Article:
UMB CURE Scholars: On a Path to Success in Science


Supporters from the University of Maryland, Baltimore (UMB) and beyond marked the accomplishments of 80 middle school students whose participation in the UMB CURE Scholars Program has made them national pioneers. UMB CURE was the first to start with students as young as middle school.

Part of the National Cancer Institute’s CURE (Continuing Umbrella of Research Experiences), the program is supported by NCI’s Center to Reduce Cancer Health Disparities (CRCHD). Others nationwide are now encouraged to emulate it.

UMB CURE draws from three West Baltimore schools: Franklin Square Elementary Middle School (FSEMS), Green Street Academy (GSA), and Southwest Baltimore Charter School (SBCS).

When UMB president, Jay Perman launched the initiative in October 2015, sixth-graders who were 11 or 12 years old went onstage, put on white lab coats and entered a pipeline to science, research and health care careers.

On May 5, during the UMB CURE end-of-year celebration, these same students had become poised adolescents, beaming as they were honored for their work as eighth-graders and for gaining placements in selective high schools.

On April 28, 2018, the eighth-graders joined seventh- and sixth-graders at the UMB CURE STEM Expo. The topic of this year’s culminating research was Science, Technology, Engineering, and Mathematics (STEM). The expo provided the platform for all 80 scholars to showcase their individually selected research projects through poster presentations and articles included in an inaugural edition of the “UMB CURE Journal of STEM.”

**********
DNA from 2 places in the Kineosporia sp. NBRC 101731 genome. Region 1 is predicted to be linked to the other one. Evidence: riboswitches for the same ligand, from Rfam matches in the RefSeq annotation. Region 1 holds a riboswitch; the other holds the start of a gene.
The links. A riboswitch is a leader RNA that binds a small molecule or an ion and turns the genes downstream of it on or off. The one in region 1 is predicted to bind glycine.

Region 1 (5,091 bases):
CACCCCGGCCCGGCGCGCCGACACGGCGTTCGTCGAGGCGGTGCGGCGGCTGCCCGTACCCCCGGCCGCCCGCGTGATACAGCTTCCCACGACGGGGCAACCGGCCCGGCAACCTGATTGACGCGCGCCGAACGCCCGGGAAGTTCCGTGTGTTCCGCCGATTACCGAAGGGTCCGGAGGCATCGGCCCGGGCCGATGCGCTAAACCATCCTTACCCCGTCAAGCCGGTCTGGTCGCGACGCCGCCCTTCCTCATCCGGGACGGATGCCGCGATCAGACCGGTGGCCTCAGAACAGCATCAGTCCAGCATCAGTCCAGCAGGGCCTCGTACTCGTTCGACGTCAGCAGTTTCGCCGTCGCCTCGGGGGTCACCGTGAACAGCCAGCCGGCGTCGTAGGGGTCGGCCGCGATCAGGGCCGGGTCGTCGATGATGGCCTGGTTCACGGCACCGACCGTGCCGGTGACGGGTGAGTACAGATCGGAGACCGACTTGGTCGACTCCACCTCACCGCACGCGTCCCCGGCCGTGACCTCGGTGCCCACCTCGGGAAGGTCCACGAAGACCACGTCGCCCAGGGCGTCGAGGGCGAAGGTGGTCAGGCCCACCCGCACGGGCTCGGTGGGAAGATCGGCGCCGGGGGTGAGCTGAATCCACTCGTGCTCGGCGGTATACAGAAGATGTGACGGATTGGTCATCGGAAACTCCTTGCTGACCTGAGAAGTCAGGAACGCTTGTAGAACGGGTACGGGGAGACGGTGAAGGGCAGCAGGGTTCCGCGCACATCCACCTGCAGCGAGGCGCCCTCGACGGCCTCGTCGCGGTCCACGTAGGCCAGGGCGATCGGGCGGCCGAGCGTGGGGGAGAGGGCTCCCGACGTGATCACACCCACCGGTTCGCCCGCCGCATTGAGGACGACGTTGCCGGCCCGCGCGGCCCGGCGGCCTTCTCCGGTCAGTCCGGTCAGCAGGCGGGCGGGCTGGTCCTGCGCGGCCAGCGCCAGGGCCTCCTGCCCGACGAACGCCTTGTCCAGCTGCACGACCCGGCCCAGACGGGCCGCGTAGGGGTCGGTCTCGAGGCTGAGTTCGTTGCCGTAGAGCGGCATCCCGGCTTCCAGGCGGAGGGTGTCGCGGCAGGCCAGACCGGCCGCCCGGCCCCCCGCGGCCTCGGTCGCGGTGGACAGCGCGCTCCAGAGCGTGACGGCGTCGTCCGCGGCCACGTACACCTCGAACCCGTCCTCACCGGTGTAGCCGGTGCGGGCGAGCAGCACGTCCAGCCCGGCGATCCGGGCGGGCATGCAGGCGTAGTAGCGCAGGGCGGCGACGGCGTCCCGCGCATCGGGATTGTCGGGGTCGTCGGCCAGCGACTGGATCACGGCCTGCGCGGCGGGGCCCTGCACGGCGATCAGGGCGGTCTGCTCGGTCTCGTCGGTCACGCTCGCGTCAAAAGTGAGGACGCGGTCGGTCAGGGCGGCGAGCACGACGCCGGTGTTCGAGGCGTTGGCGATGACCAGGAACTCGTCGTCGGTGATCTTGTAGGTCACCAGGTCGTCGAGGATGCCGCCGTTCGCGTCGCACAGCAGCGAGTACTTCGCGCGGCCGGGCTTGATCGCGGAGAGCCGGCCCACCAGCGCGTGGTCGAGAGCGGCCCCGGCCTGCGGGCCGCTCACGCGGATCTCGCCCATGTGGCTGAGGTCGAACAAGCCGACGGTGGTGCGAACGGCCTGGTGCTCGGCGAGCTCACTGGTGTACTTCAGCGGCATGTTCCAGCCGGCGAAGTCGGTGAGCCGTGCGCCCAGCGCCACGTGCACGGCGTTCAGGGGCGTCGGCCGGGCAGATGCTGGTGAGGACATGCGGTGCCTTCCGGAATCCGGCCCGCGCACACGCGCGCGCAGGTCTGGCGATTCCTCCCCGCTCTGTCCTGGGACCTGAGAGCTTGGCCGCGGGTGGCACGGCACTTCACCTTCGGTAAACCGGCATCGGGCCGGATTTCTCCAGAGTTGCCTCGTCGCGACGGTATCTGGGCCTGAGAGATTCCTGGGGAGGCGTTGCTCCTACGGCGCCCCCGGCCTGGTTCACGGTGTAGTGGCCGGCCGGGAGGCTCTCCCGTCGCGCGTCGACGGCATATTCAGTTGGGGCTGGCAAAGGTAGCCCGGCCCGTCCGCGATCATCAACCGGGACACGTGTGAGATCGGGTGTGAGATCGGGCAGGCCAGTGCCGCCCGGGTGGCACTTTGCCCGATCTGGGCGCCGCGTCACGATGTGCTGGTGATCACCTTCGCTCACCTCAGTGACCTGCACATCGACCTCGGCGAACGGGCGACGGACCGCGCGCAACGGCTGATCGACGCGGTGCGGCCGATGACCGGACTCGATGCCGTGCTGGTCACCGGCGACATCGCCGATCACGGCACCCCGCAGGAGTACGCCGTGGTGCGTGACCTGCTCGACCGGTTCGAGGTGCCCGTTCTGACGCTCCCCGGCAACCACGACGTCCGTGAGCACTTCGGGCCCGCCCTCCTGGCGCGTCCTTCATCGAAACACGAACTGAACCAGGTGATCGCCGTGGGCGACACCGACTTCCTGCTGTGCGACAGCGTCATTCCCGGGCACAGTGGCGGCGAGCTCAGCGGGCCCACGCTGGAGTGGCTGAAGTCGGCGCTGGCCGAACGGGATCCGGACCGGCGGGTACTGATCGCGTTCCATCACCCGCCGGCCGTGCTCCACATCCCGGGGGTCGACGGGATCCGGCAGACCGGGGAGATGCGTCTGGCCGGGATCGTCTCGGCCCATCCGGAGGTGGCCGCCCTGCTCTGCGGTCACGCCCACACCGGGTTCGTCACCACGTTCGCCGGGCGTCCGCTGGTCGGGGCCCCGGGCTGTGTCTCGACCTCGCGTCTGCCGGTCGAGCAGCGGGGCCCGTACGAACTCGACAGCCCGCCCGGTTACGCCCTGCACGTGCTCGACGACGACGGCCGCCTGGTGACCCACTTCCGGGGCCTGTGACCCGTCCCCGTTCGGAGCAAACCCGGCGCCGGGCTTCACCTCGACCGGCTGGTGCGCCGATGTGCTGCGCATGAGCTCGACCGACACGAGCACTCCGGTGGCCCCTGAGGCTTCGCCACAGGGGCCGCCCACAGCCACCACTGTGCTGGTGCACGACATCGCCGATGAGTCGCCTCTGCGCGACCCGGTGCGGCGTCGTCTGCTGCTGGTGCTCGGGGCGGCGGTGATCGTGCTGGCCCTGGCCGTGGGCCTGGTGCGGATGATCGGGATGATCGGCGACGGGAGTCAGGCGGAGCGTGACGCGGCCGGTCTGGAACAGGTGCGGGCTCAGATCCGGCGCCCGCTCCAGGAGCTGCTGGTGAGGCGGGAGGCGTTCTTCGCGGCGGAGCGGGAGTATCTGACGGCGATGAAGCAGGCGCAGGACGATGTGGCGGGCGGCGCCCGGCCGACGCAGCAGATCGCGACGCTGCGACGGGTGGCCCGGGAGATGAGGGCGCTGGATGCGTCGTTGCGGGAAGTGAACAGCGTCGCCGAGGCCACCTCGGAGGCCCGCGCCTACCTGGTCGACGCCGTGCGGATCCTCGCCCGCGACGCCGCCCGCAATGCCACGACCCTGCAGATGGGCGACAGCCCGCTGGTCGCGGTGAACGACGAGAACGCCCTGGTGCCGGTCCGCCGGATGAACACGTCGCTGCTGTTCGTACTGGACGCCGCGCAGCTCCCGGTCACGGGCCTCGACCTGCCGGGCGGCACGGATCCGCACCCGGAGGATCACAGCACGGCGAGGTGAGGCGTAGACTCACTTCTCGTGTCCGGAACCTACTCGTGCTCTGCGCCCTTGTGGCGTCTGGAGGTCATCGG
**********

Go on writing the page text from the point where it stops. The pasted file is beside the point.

The keynote speech at the expo was given by the winner of the 2018 leadership award, Shereen Farquharson, a GSA seventh-grader. She and her fellow scholars have become accustomed to delving into science on Saturdays and during after-school activities twice weekly.

They competed in categories based on their chosen topics, ranging from artificial intelligence to nanorobotics. For example, Shereen and her partner, GSA sixth-grader Najah Johnson, had learned about osteosarcoma, a bone cancer.

The award for CURE Scholar of the Year went to Samiatu Yussuf, a sixth-grader at SBCS.

“This is a longtime dream of mine, to take the children of our community and give them the opportunity to get excited about science and health care, and most importantly, about becoming successes,” said Dr. Perman. “Your children, our children, are well on their way to fulfilling that dream.” He spoke to dozens of parents, teachers, supporters, and mentors. The ratio of mentors to scholars is 5:1, and most of the 250 mentors are from UMB.

The rising middle school students are anticipating three weeks of summer programming at UMB from June 25 to July 13, 2018 at sites ranging from the UM School of Nursing to the URecFit pool. A field trip is planned to NASA’s Goddard Space Flight Center.

In the fall, the three high schools that now partner with UMB CURE will welcome most of the rising ninth-graders. GSA, a charter for grades 6-12, accepted 12. Two will go to Western High School, a college-prep, girls’ high school. Seven will attend Dunbar High School, including five scholars who will enroll in Dunbar P-TECH, a six-year program that integrates high school and college coursework leading to an industry recognized postsecondary degree in a health care field.

One scholar will get a similar head start at Bard High School Early College Baltimore. Four will enroll in Baltimore Polytechnic Institute and one in Baltimore City College. One will go to Edmondson High School.

UMB CURE Executive Director Robin Saunders congratulated the eighth graders for their perseverance, overcoming challenges to achieve amazing results. She announced each of the scholars’ stellar high school placements and thanked their families.

“This proves to everyone that when you were presented with this rigorous educational opportunity, you far surpassed our greatest expectations,” she said. “I’m honored and proud to work with each one of you, and I know you’ll achieve continued success in high school.”